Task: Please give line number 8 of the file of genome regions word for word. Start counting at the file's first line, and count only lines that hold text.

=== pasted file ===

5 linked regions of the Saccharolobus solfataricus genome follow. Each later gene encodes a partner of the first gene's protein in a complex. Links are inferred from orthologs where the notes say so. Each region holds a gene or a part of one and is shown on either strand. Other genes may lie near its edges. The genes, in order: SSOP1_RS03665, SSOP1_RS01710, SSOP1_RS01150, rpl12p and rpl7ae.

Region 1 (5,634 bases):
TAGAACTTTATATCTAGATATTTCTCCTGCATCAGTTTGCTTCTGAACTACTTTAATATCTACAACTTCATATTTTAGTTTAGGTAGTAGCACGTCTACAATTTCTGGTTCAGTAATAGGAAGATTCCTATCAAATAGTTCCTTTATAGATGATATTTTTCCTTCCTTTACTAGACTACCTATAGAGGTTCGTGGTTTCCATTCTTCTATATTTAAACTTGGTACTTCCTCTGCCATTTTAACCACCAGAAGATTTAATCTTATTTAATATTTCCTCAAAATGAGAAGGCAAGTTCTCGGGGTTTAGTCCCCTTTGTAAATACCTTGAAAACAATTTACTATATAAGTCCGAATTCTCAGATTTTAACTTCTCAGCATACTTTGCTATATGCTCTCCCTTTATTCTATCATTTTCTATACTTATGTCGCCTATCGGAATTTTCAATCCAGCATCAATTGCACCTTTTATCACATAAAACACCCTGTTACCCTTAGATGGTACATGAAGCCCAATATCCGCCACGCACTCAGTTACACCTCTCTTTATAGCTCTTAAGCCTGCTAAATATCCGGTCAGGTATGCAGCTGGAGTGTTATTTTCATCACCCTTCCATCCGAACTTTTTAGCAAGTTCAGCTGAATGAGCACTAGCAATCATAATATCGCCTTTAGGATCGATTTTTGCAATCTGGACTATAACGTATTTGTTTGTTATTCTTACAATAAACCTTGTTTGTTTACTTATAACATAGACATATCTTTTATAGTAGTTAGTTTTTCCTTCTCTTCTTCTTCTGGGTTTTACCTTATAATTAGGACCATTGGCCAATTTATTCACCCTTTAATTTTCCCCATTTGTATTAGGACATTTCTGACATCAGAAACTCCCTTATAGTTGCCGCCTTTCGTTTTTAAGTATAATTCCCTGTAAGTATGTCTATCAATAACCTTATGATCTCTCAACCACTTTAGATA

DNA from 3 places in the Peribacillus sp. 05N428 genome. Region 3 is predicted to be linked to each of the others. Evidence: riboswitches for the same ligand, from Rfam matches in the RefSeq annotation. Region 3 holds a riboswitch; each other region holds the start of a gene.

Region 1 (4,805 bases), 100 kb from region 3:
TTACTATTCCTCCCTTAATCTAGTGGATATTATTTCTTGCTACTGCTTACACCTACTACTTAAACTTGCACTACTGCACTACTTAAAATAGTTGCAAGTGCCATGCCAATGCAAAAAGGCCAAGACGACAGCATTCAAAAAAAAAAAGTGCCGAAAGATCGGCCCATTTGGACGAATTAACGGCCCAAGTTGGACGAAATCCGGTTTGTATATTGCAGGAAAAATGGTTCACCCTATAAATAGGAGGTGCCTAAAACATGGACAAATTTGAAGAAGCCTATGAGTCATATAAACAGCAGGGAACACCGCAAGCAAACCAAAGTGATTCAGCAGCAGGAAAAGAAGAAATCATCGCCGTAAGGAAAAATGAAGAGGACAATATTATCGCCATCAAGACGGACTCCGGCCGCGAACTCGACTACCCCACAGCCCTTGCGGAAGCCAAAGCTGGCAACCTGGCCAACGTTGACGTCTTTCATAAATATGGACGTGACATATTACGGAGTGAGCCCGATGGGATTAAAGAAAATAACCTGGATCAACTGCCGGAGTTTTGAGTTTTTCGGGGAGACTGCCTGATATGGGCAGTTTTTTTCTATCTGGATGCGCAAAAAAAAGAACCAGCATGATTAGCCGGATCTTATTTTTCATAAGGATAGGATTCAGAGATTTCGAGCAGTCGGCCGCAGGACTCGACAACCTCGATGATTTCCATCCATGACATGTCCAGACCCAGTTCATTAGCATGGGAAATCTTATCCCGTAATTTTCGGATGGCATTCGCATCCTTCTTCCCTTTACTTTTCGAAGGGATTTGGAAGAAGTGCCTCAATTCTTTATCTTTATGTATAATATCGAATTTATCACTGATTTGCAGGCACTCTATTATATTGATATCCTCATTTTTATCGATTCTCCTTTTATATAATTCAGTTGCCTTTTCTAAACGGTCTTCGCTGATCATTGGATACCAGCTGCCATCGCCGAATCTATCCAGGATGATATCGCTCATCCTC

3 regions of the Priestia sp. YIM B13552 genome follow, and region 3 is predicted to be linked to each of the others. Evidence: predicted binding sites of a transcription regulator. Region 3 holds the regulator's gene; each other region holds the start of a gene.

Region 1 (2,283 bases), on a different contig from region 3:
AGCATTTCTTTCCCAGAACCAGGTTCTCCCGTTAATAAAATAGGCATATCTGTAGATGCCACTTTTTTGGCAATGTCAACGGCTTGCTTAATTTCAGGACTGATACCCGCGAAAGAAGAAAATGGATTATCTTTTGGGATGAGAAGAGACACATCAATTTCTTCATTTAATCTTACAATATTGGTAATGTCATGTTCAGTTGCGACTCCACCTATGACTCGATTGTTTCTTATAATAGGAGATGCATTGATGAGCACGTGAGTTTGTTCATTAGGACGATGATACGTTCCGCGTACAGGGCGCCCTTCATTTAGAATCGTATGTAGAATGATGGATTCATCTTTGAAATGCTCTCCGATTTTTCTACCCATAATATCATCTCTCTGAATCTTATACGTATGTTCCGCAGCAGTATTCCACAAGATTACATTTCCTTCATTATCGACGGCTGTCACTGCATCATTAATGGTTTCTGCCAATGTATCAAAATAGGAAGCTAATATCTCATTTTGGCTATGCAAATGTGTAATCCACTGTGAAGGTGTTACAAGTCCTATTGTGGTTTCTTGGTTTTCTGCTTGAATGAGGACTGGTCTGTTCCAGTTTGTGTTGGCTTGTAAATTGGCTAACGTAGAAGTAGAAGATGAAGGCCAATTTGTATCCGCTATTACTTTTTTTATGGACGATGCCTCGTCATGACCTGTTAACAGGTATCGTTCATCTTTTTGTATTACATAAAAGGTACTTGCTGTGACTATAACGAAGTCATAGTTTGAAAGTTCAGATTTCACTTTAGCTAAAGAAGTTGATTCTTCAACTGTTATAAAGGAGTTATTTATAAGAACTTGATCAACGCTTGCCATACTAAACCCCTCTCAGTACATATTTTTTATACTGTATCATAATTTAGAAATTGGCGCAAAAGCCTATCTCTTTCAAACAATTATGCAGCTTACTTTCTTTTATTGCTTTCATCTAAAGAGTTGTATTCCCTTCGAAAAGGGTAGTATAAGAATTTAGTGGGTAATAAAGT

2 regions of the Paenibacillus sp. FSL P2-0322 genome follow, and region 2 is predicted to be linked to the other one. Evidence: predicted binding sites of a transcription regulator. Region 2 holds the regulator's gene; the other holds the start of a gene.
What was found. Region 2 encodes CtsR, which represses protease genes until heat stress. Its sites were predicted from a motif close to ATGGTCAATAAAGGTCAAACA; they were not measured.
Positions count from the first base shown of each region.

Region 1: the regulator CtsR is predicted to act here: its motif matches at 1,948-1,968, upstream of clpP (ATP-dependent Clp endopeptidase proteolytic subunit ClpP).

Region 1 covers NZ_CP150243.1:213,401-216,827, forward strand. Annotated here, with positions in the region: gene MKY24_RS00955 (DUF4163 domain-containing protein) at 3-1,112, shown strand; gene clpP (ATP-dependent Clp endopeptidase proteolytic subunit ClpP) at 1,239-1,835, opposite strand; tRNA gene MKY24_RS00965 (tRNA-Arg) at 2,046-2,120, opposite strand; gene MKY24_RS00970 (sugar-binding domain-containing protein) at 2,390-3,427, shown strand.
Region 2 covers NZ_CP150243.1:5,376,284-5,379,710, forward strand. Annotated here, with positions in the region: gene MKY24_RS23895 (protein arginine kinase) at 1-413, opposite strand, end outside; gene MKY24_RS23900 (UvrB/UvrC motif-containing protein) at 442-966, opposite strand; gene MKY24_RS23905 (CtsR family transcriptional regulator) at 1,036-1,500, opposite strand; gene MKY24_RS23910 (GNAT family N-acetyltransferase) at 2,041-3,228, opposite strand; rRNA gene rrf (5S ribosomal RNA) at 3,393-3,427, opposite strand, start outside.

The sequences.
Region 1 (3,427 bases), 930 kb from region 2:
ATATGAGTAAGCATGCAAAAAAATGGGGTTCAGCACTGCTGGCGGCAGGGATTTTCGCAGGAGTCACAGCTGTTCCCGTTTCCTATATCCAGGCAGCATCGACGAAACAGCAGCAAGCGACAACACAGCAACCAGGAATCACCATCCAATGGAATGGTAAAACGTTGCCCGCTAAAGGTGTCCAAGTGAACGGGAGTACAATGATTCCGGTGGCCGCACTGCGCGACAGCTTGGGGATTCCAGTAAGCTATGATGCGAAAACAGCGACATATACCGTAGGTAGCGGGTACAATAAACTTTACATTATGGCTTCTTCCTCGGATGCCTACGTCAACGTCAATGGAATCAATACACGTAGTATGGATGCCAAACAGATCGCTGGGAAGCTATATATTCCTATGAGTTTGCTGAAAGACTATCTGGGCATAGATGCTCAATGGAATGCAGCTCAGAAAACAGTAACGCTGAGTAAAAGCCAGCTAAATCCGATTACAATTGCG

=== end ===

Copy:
Region 1 (2,283 bases), on a different contig from region 3: